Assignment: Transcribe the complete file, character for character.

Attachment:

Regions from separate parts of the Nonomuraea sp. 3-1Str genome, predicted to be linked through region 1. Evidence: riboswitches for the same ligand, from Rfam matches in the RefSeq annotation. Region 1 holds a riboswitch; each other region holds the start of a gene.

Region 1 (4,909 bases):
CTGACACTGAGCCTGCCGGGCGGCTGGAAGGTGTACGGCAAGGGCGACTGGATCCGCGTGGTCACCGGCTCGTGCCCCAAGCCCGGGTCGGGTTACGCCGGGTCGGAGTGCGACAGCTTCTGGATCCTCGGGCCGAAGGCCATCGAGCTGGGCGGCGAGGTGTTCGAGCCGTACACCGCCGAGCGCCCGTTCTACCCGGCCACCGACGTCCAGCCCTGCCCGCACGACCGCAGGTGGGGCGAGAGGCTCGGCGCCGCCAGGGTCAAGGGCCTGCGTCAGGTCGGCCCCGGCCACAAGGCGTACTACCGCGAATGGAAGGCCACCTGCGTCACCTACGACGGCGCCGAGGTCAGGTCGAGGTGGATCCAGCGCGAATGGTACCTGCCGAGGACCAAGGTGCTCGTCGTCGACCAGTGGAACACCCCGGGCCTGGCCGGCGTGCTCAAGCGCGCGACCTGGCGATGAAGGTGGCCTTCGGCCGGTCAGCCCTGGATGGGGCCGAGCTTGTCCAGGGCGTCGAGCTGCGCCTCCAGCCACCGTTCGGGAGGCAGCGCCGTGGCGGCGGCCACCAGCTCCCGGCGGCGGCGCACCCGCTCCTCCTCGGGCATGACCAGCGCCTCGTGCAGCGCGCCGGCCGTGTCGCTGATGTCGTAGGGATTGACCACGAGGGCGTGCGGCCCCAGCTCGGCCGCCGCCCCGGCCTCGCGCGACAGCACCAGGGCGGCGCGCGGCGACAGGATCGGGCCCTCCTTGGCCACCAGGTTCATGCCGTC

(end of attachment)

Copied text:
Regions from separate parts of the Nonomuraea sp. 3-1Str genome, predicted to be linked through region 1. Evidence: riboswitches for the same ligand, from Rfam matches in the RefSeq annotation. Region 1 holds a riboswitch; each other region holds the start of a gene.

Region 1 (4,909 bases):
CTGACACTGAGCCTGCCGGGCGGCTGGAAGGTGTACGGCAAGGGCGACTGGATCCGCGTGGTCACCGGCTCGTGCCCCAAGCCCGGGTCGGGTTACGCCGGGTCGGAGTGCGACAGCTTCTGGATCCTCGGGCCGAAGGCCATCGAGCTGGGCGGCGAGGTGTTCGAGCCGTACACCGCCGAGCGCCCGTTCTACCCGGCCACCGACGTCCAGCCCTGCCCGCACGACCGCAGGTGGGGCGAGAGGCTCGGCGCCGCCAGGGTCAAGGGCCTGCGTCAGGTCGGCCCCGGCCACAAGGCGTACTACCGCGAATGGAAGGCCACCTGCGTCACCTACGACGGCGCCGAGGTCAGGTCGAGGTGGATCCAGCGCGAATGGTACCTGCCGAGGACCAAGGTGCTCGTCGTCGACCAGTGGAACACCCCGGGCCTGGCCGGCGTGCTCAAGCGCGCGACCTGGCGATGAAGGTGGCCTTCGGCCGGTCAGCCCTGGATGGGGCCGAGCTTGTCCAGGGCGTCGAGCTGCGCCTCCAGCCACCGTTCGGGAGGCAGCGCCGTGGCGGCGGCCACCAGCTCCCGGCGGCGGCGCACCCGCTCCTCCTCGGGCATGACCAGCGCCTCGTGCAGCGCGCCGGCCGTGTCGCTGATGTCGTAGGGATTGACCACGAGGGCGTGCGGCCCCAGCTCGGCCGCCGCCCCGGCCTCGCGCGACAGCACCAGGGCGGCGCGCGGCGACAGGATCGGGCCCTCCTTGGCCACCAGGTTCATGCCGTC